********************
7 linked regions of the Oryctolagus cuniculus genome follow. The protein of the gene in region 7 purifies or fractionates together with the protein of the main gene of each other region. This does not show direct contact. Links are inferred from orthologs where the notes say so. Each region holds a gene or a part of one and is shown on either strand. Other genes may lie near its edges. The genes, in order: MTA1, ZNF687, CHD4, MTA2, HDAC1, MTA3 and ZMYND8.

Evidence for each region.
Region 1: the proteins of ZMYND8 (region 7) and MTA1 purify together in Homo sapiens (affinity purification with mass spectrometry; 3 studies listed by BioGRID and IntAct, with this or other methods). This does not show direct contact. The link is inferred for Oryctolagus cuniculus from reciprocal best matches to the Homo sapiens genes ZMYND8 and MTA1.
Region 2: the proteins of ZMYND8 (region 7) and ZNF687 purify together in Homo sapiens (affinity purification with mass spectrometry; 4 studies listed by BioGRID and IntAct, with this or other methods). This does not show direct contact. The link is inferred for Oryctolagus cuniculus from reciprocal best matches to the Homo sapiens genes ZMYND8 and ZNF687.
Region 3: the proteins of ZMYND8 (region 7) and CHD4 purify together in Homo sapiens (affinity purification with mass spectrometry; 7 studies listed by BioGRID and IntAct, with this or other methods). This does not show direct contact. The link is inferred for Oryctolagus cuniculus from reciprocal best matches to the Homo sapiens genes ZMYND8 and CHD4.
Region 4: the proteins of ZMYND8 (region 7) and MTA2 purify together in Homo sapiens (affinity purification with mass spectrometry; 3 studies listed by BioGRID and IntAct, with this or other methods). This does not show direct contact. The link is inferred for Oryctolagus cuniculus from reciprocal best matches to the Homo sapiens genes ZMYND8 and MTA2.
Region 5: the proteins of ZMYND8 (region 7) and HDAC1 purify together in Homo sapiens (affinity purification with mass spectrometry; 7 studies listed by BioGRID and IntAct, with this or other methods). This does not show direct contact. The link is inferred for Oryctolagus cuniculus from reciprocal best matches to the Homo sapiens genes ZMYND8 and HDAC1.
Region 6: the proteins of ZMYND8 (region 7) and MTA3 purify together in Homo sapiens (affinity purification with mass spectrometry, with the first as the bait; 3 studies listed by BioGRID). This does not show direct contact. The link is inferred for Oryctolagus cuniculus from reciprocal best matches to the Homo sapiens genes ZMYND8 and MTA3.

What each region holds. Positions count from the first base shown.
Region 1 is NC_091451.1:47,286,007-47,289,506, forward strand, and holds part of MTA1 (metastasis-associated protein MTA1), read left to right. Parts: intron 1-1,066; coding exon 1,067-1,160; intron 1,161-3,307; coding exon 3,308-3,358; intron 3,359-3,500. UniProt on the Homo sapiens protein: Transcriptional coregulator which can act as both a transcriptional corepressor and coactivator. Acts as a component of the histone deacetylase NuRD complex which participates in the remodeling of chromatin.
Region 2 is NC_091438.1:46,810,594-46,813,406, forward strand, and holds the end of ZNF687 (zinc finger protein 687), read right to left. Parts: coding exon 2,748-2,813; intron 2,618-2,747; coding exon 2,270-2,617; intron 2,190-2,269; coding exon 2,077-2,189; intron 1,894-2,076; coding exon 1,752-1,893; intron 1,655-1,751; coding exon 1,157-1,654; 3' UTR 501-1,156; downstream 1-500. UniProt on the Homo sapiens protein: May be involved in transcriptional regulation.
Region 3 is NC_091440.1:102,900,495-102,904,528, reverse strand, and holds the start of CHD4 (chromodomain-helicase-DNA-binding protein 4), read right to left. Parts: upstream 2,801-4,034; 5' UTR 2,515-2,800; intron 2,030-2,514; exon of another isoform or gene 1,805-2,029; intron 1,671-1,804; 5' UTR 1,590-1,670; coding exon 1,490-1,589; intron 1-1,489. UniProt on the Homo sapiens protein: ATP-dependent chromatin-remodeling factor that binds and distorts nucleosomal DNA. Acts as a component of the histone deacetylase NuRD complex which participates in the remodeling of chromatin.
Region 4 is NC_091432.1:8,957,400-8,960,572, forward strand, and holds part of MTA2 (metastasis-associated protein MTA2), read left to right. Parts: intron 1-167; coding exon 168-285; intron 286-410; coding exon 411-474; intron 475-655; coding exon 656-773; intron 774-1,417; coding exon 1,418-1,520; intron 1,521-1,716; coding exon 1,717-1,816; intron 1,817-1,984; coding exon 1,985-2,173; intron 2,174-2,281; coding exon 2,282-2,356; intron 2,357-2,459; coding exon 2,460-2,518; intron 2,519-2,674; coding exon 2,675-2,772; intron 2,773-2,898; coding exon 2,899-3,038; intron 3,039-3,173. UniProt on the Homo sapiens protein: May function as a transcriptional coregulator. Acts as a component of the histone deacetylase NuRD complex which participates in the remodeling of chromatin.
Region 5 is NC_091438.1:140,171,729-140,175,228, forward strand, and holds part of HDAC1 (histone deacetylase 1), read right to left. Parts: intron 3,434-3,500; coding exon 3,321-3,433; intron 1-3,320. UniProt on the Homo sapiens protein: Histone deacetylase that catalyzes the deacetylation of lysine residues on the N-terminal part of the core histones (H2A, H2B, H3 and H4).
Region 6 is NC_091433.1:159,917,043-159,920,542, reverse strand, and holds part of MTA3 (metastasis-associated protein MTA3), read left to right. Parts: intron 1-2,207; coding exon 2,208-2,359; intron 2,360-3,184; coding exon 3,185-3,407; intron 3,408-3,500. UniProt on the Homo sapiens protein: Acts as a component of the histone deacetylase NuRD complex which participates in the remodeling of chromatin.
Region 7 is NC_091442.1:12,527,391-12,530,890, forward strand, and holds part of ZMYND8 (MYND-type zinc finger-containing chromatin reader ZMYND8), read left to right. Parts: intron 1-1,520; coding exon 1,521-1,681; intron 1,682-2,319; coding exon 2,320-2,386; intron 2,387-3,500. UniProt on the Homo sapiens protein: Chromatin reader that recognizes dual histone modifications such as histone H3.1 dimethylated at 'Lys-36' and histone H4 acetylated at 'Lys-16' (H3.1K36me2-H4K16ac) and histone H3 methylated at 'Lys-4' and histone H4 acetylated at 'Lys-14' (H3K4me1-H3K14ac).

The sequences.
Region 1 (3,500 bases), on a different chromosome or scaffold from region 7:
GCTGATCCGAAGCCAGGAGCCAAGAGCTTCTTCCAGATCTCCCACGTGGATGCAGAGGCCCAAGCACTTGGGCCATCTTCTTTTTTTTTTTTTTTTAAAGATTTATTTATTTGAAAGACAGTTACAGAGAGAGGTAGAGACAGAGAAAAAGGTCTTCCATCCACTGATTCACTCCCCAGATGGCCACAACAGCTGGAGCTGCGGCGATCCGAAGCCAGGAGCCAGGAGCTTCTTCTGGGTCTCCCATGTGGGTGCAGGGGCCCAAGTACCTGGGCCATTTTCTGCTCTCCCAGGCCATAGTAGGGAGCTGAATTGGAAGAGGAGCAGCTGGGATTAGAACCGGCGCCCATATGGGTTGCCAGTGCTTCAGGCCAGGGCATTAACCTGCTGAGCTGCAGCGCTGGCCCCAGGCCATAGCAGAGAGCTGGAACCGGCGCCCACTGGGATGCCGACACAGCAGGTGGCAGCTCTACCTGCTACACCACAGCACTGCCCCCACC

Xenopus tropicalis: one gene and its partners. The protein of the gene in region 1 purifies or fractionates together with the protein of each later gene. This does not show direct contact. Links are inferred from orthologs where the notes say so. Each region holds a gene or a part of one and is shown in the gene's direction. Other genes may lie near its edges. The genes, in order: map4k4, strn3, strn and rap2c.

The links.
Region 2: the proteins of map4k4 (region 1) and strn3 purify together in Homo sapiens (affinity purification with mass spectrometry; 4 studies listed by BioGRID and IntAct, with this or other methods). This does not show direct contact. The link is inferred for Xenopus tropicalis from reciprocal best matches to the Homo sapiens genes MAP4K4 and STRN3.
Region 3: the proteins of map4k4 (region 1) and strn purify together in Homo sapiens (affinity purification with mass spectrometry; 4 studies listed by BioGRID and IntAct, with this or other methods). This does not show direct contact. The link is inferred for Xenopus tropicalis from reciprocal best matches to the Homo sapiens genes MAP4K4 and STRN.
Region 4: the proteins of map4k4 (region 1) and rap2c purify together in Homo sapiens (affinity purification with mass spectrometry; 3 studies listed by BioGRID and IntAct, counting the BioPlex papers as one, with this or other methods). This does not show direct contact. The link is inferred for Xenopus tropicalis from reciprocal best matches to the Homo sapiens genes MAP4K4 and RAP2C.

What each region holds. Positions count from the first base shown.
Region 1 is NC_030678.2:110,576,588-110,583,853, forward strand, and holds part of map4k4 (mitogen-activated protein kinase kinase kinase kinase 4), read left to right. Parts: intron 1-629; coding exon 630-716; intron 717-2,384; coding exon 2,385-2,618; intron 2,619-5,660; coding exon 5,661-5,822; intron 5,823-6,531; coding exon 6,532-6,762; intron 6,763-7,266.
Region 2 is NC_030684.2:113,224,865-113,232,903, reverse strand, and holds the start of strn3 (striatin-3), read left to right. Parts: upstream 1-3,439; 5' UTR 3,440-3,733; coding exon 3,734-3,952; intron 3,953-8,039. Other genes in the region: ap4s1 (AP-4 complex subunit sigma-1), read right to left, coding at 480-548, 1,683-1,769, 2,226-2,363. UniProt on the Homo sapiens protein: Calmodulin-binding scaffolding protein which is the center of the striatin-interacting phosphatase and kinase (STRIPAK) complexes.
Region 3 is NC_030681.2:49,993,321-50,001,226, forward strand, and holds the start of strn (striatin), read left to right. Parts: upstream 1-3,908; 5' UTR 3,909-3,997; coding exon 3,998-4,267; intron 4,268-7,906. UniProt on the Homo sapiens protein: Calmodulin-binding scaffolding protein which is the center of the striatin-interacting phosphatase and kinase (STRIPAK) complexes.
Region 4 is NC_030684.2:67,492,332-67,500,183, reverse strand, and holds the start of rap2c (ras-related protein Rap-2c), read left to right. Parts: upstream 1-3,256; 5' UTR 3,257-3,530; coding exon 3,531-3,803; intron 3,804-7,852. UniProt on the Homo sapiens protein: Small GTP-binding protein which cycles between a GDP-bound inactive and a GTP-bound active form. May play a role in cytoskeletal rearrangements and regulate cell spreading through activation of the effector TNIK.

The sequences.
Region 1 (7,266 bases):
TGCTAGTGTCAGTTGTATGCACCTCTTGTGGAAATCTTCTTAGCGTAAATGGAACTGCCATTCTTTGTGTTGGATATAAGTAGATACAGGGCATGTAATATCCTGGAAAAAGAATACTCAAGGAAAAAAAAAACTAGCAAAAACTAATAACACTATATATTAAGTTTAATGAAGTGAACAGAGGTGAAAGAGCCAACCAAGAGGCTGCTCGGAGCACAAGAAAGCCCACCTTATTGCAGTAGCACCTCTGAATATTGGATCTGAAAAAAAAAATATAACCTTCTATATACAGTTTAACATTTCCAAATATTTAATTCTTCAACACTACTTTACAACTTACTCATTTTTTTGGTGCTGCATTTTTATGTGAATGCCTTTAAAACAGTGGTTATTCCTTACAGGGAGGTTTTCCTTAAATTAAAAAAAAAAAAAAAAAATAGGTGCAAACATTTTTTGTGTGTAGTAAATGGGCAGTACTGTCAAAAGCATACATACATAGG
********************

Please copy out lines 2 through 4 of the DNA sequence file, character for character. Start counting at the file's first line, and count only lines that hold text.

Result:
Evidence for each region.
Region 1: the proteins of ZMYND8 (region 7) and MTA1 purify together in Homo sapiens (affinity purification with mass spectrometry; 3 studies listed by BioGRID and IntAct, with this or other methods). This does not show direct contact. The link is inferred for Oryctolagus cuniculus from reciprocal best matches to the Homo sapiens genes ZMYND8 and MTA1.
Region 2: the proteins of ZMYND8 (region 7) and ZNF687 purify together in Homo sapiens (affinity purification with mass spectrometry; 4 studies listed by BioGRID and IntAct, with this or other methods). This does not show direct contact. The link is inferred for Oryctolagus cuniculus from reciprocal best matches to the Homo sapiens genes ZMYND8 and ZNF687.